Donald Trump has made building a wall with Mexico the centerpiece of his campaign. Yet he doesn’t even list a price estimate for such a wall.
Yet America’s attempt to build a wall under the Bush administration has given us some idea about how much such an endeavor would cost. And it’s not just the price tag that will undercut public support for the wall. Republicans, Independents and Democrats have come to recognize that such a plan wouldn’t work.
Trump’s campaign website provides positions on only seven issues. For the sake of perspective, Bernie Sanders posted 34 issue positions online and Hillary Clinton gave voters campaign stands on 31 issues on her website. Even New Mexico Gov. Gary Johnson, who just clinched the Libertarian Party nomination, gives us 12 issue positions.
Nowhere on Trump’s position on immigration reform does he list the cost of building his wall. Given that this is the foundation of his entire campaign, it’s a bit curious to leave out this detail. All he says is that the cost of building the wall pales in comparison to the cost of illegal immigration to this country, and that Mexico will pay for the cost of building the wall. Despite all the threats of tariffs and withdrawing visas and trying to stamp out remittances, there’s not a single indication that Mexico will provide a peso for the wall.
Actually, Trump is hardly the first person to try and build a wall with Mexico. George W. Bush tried to construct one in 2006, the “Safe Fence Act,” costing nearly $3 million per mile for the fence.
Bush tried to cover the rest with cameras, the infamous “virtual fence.” Believe it or not, President Barack Obama bought into the idea, and outlined a plan to continue the construction.
But plans to continue project was abandoned in 2010 amid a scathing report from the nonpartisan Congressional Government Accountability Office, which showed that the plan clearly wasn’t working. One report on such a fence found that only 1 percent of alarms led to arrests, according to research by Spencer Hsu with the Washington Post. The project was criticized by Democrats, Independents and even Republicans.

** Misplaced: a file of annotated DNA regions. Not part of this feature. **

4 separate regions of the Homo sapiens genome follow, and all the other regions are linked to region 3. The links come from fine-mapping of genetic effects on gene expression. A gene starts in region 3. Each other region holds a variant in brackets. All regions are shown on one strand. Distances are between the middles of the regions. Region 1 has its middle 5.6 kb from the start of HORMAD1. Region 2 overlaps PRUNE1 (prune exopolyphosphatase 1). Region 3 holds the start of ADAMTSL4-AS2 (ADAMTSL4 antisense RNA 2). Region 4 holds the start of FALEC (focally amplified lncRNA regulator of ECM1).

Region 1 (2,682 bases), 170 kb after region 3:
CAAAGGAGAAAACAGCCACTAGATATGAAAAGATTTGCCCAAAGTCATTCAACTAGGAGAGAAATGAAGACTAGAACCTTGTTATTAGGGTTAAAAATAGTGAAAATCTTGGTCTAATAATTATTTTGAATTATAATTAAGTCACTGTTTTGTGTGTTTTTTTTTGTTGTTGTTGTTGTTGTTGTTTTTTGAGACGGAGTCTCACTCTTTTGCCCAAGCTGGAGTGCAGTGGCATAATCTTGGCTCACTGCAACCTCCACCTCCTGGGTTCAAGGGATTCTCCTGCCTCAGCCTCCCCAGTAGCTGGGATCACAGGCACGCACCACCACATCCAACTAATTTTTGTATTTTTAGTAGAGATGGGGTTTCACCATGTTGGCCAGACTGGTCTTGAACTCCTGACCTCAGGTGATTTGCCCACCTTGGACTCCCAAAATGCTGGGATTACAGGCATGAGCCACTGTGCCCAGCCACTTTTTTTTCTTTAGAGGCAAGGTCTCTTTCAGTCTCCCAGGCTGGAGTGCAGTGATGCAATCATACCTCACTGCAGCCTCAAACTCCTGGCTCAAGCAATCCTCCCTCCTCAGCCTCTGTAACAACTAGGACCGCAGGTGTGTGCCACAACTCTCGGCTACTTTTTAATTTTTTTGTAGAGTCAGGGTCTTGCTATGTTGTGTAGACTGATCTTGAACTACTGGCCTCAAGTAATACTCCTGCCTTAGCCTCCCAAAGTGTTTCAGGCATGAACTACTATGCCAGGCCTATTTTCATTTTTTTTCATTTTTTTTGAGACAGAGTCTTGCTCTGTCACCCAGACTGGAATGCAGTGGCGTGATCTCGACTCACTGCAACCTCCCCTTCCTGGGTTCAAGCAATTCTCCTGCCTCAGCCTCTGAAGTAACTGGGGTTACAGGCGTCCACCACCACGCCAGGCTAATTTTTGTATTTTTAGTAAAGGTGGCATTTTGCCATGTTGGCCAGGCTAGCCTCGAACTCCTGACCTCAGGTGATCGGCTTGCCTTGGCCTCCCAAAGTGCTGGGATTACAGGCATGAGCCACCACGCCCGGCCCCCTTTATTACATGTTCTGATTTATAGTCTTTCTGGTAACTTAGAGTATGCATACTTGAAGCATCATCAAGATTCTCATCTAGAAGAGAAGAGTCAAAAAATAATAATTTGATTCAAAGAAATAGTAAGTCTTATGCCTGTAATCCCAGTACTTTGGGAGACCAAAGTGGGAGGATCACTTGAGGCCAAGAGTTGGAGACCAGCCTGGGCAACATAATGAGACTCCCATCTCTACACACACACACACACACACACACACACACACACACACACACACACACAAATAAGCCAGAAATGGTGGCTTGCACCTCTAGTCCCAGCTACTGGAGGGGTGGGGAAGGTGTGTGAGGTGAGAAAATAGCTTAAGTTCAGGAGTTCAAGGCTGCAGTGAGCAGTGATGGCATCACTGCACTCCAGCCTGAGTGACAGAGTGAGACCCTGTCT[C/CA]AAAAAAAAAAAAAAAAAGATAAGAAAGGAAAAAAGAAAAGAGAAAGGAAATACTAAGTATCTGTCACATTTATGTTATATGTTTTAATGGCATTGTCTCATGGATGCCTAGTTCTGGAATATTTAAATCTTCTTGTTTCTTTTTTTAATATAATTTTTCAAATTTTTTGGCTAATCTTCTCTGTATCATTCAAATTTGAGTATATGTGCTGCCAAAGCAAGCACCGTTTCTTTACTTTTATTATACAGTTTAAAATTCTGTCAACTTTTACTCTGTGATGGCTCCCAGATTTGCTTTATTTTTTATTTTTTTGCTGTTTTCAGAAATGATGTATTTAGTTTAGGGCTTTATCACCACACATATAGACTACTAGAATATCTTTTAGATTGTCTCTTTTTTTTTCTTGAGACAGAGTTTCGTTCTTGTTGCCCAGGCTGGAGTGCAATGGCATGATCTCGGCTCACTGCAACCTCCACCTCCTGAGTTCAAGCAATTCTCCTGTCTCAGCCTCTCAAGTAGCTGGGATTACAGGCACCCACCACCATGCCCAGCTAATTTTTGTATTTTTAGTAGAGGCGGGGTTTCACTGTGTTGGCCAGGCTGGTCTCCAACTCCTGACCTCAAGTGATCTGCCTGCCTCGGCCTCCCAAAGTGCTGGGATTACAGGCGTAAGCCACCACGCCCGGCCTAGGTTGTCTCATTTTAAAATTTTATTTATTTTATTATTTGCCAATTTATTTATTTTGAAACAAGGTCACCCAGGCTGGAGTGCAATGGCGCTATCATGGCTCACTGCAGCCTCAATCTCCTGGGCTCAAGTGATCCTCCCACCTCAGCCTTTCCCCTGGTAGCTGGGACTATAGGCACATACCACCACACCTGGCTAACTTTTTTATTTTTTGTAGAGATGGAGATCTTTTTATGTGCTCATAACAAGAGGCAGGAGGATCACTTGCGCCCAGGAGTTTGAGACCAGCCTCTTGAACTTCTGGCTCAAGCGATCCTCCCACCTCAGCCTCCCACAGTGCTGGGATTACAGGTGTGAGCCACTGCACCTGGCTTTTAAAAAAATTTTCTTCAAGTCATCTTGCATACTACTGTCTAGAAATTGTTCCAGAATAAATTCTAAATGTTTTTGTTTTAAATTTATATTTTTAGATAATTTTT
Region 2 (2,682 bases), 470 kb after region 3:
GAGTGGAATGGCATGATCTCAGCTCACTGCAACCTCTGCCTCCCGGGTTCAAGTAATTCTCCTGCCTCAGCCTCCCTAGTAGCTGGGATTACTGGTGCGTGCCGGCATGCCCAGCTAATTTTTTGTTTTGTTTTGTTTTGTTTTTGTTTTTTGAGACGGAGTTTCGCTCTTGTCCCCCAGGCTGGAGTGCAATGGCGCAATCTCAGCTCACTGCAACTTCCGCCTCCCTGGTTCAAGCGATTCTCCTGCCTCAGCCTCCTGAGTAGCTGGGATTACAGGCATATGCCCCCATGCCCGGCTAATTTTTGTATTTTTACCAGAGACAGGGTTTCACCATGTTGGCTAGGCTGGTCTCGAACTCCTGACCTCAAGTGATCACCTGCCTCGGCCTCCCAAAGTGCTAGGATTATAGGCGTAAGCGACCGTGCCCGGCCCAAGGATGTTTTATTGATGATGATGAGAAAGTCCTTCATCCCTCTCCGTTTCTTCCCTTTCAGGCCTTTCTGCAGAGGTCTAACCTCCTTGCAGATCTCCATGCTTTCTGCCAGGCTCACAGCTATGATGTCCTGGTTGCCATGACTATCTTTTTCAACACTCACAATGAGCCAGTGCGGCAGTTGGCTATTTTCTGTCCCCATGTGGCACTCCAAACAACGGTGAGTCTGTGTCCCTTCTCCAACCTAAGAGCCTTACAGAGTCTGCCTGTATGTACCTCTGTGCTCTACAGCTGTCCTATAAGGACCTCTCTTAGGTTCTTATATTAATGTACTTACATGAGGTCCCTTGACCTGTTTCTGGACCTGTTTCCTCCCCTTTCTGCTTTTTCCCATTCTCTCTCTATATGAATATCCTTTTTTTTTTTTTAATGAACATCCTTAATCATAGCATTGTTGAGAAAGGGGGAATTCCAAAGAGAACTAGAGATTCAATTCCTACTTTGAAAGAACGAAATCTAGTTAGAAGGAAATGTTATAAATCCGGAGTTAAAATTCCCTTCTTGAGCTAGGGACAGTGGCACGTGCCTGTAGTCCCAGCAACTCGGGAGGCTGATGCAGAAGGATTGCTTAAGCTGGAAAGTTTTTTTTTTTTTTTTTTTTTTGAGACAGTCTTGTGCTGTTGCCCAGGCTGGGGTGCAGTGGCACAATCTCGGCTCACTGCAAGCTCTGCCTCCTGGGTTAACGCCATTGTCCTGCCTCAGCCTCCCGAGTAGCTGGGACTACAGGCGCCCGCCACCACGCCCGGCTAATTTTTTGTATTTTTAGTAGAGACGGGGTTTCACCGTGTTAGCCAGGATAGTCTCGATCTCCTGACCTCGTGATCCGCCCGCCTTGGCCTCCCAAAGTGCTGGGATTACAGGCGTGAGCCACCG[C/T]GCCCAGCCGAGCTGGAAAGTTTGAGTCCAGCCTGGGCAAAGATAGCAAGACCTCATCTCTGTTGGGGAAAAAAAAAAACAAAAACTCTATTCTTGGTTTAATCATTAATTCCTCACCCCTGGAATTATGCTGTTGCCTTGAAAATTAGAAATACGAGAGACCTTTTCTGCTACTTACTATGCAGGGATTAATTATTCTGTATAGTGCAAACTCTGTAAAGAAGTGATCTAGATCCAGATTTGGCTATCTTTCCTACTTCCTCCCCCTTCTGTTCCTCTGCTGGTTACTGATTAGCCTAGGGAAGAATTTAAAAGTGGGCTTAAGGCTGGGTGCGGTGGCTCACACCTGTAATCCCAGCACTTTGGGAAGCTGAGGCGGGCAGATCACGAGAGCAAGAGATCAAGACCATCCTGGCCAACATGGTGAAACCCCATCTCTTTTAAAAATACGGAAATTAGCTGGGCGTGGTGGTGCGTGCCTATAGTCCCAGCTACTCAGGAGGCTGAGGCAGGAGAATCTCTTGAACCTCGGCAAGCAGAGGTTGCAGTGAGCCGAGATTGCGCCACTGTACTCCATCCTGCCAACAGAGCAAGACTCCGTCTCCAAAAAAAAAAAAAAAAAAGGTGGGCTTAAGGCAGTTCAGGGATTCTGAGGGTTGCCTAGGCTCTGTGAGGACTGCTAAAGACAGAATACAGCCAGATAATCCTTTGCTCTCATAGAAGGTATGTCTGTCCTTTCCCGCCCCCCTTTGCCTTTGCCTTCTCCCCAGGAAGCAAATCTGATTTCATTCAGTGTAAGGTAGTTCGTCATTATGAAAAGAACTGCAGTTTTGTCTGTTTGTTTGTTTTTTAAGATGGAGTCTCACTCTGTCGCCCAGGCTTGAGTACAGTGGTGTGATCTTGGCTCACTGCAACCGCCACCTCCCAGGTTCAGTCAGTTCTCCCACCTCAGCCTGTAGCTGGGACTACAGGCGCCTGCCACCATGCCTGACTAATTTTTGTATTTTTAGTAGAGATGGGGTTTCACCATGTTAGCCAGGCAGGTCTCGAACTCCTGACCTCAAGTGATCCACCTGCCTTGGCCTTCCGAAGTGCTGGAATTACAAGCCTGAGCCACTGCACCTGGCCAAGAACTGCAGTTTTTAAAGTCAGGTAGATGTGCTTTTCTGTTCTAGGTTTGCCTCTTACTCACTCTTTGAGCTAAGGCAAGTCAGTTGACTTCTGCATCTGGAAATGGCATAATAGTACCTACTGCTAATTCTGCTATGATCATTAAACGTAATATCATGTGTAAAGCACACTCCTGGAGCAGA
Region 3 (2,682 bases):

Conservative GOP Congressman Michael McCaul of Texas, the chair of the House committee on homeland security, told the right-wing publication Daily Caller that, “In our conversations with outside groups, experts and stakeholders, we learned that it would be an inefficient use of taxpayer money to complete the fence. … We are using that money to utilize other technology to create a secure border.” That quote came from CNBC, by the way.
CNBC’s Kate Drew researched the cost of building a wall, as opposed to a fence. She found that the $2.8 million per mile for a fence was artificially low because it only included fences constructed on public lands. Walls cost a lot more than fences. Drew found that the GAO found just one section of the fence in San Diego cost $16 million. And she adds that these figures don’t count what it takes to maintain the wall, as well as the cameras, personnel to maintain it, private land that needs to be purchased, etc.
There’s a reason no other Republican presidential candidate embraced the plan, even though it clearly resonated with some GOP primary voters. The International Business Times reported on Jeb Bush’s trip to McAllen, Texas, where elected officials there told him that building the wall wouldn’t work.
“The cost of it is extraordinary, the terrain makes it impossible. It’s a great sound bite, but it’s not defensible in terms of a practical policy,” Bush said, according to IBT.
The American people deserve to know how much the border wall would cost to build and maintain, as well as whether or not such a wall would ever even work. Even Trump’s supporters are likely to be disappointed if he’s elected and attempts to start such a project.
John A. Tures is a professor of political science at LaGrange College. He may be reached at [email protected]